Saturday, 22 July 2017
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By Roger Green, Principal Reviewer, U K Defence Forum

A Military Covenant Commission was established by the UK's Conservative Opposition, and arose out of a widespread concern that the Military Covenant is not being upheld by the nation. The paper offers comprehensive views on a wide range of aspects of the relationship between military personnel, society and the government. It argues that the Military Covenant is under serious and unprecedented strain. It may come as a surprise to many that the Military Covenant is only codified within Army doctrine, although it is recognised as being equally applicable to the RN and the RAF. The existing covenant has 3 main purposes. Strategic and cultural, to ensure harmonious civil-military relations; moral and compassionate in recognition that there is a moral obligation on society to ensure that service personnel get a fair deal in recognition of the risks they run; and practical in that it recognises that the armed forces must be treated well so that they can recruit and retain people. Other than being stated only in Army doctrine, the covenant could be clearer in stating what is expected of the nation specifically. Further, it does not deal adequately with veterans. For these reasons the commission is in favour of a new and more specific covenant written as a tri-service Military Covenant document.

The paper looks at the social and military context of the 1957 decision to move to an all-volunteer force. The problem of sustainment of such a force was bedevilled by socio-economic changes, cultural changes, the evolution of a self-centred instead of a selfless society along with rises in living standards, all combining to bring more competition to recruitment. The situation was aggravated by the government's failure to ensure that a military career would be attractive to the country's youth. The Government sent an appalling message with regard to its commitment to the armed forces when it downgraded the role of the Defence Secretary. With regard to the health of the covenant, overstretch and under manning are probably the overriding and critical factors. Retention becomes an increasing problem during overstretch and unless this problem is resolved it is unlikely that the covenant will be repaired. The paper addresses issues concerning the funding of reservists training and their civil employment protection; the paucity of equipment; and the health care of individuals, families and veterans. It notes that the impact of service life on families and children and its direct effect on retention needs to be investigated in more depth. The poor standard of service accommodation has been well publicised by the media and the commission believes that the process of refurbishment should be accelerated. Although often overlooked, the commission has looked into the issue of bereaved families and the delays in inquests. There is an issue of equitability over legal representation whereby the MoD hires barristers to defend its position at inquests but insists that families do not need funding for legal representation.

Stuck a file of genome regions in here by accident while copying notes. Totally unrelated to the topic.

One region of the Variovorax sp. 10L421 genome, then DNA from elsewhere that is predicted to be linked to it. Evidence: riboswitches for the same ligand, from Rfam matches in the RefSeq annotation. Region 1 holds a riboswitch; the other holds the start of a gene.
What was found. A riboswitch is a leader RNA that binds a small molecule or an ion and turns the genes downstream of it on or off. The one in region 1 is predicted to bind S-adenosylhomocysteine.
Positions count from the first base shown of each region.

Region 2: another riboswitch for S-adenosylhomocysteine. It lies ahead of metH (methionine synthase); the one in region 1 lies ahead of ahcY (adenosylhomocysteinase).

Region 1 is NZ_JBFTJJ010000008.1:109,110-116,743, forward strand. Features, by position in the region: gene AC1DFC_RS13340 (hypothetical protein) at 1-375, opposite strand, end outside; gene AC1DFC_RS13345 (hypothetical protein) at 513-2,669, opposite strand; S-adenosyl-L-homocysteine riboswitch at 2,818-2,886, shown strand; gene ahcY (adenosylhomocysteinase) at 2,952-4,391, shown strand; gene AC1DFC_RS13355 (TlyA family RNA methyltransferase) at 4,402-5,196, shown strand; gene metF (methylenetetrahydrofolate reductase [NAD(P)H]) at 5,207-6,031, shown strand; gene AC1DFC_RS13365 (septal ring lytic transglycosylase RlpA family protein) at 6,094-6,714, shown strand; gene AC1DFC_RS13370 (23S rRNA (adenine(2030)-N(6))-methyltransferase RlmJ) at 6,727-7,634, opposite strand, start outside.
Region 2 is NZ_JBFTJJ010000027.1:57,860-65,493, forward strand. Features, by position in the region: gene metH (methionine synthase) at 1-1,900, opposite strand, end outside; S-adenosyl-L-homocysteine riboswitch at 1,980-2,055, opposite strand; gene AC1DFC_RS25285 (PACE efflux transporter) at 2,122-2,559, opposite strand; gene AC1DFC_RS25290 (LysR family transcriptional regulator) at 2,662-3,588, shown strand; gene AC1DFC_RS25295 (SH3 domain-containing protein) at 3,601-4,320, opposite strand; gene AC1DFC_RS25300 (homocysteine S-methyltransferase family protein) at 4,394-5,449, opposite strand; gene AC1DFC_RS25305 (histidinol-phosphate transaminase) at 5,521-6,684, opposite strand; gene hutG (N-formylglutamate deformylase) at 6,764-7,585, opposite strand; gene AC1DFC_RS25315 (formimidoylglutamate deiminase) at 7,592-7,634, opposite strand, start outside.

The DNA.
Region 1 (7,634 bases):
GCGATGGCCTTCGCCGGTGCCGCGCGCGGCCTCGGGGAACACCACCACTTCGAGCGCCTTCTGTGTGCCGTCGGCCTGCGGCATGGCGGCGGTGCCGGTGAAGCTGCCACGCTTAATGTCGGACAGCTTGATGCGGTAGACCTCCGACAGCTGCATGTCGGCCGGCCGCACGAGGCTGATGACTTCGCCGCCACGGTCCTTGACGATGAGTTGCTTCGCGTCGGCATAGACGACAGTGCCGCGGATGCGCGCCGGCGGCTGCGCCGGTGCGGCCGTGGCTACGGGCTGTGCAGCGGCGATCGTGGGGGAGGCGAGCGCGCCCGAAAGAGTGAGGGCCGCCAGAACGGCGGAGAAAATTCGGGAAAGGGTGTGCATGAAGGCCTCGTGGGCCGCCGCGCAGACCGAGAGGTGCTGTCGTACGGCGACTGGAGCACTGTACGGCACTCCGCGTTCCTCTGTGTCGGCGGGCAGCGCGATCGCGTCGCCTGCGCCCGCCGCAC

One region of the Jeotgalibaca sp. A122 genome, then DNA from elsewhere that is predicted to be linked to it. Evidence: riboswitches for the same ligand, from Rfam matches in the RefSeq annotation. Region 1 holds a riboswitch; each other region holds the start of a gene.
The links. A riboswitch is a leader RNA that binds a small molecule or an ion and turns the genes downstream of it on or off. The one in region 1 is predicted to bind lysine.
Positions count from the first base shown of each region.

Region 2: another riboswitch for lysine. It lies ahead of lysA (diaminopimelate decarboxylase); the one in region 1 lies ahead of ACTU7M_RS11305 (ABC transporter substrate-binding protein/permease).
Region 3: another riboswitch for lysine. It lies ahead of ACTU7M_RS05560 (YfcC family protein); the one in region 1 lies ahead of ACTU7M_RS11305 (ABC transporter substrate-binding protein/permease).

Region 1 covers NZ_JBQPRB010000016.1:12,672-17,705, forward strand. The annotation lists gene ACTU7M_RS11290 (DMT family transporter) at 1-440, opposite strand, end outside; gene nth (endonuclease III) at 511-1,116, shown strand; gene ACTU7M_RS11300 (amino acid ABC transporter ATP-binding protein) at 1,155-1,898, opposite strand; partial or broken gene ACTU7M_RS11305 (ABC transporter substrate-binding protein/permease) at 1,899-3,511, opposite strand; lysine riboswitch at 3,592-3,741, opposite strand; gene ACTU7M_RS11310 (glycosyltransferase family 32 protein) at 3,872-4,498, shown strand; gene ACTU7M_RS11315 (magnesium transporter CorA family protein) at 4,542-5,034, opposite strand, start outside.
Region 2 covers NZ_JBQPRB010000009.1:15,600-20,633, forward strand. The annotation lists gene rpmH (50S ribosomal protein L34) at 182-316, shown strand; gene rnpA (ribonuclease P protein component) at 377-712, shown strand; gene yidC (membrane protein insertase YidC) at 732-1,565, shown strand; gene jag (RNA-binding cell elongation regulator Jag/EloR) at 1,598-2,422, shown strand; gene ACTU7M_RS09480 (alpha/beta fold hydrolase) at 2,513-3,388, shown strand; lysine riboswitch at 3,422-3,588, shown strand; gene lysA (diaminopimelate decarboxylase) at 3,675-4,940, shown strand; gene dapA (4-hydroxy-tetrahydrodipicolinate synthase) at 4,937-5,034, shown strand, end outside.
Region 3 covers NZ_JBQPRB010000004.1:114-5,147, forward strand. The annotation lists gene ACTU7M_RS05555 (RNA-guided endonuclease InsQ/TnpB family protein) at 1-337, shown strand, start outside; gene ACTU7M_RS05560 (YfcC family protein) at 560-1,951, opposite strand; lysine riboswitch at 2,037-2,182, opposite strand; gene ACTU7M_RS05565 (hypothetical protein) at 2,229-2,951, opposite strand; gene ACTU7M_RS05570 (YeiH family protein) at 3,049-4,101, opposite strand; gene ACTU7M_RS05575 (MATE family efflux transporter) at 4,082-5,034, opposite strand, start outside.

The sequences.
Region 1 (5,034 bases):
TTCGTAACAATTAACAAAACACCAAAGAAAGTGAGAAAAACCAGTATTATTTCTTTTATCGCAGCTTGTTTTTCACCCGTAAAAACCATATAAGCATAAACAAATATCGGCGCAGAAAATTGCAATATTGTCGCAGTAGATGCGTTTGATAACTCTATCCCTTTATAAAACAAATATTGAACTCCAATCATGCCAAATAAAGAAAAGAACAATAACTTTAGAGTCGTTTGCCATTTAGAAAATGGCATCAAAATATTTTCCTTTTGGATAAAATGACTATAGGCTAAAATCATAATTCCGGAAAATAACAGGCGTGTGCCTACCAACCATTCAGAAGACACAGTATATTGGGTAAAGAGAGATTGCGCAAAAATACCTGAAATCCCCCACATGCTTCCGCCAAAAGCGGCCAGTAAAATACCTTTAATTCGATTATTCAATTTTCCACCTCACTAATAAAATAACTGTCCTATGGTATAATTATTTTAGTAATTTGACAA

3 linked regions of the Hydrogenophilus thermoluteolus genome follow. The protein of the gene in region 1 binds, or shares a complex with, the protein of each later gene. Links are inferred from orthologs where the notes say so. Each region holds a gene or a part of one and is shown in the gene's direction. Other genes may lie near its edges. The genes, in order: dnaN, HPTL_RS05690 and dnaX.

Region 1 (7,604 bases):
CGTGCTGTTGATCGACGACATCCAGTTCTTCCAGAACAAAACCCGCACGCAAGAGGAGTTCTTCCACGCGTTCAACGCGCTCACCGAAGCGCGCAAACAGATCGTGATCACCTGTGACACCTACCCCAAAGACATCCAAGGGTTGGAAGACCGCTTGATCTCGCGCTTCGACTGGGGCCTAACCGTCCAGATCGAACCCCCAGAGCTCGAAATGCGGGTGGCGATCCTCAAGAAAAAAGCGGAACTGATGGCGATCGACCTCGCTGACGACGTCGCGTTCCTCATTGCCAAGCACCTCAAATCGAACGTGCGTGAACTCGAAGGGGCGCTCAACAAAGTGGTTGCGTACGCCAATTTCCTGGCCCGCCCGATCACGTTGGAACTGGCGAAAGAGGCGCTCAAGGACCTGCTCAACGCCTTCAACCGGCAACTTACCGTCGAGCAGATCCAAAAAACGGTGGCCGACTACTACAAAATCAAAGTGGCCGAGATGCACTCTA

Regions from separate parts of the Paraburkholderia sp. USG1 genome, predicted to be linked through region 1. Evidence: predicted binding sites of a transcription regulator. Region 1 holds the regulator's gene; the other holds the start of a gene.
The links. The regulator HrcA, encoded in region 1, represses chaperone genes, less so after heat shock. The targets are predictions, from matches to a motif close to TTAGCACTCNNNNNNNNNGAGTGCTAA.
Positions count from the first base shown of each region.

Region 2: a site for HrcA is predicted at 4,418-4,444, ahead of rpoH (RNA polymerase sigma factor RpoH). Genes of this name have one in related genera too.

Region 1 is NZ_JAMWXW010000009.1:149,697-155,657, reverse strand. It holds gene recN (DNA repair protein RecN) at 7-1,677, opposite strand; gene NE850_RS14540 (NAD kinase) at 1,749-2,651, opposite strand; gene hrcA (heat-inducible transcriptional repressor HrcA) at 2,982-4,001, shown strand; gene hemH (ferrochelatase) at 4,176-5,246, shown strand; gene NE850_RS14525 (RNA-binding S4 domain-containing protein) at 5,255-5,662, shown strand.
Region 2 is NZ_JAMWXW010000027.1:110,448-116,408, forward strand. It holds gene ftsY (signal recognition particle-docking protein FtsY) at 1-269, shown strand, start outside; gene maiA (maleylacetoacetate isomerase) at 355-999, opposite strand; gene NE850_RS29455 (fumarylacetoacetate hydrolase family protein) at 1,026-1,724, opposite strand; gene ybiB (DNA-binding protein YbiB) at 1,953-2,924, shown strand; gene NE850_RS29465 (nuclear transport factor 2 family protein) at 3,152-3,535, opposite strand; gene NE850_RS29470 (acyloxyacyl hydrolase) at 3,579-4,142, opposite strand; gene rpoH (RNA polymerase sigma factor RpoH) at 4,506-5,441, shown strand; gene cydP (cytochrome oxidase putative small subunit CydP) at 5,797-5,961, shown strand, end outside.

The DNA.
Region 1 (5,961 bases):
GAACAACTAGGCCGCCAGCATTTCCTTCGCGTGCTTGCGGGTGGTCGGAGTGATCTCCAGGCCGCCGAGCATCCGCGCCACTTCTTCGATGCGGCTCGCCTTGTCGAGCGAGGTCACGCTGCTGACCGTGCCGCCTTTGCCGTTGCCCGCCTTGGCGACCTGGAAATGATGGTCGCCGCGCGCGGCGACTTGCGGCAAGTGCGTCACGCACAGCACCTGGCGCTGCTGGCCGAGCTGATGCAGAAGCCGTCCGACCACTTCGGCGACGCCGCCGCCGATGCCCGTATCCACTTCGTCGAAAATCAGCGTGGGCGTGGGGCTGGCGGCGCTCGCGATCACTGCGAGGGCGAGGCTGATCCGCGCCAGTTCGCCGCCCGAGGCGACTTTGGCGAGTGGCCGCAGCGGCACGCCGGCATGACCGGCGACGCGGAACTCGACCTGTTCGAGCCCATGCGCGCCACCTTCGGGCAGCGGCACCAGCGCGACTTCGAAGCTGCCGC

The commission concluded that the public is generally supportive of the armed forces but that the work of the military will need to be promoted in a deliberate way to maintain that support. With regard to the relationship between the armed forces and the Government, the commission concluded that the MoD has been guilty of neglect and of poor stewardship. Its initiatives have been too little, too late and they have failed to address fundamental problems of overstretch or to match commitments and resources.

The commission intends to publish a more definitive report in due course.

Armed forces personnel will doubtless expect a future military covenant that not only sets out their military role and commitment as well as the relationship between them and society, but one that defines clearly a mutually accountable relationship with government.

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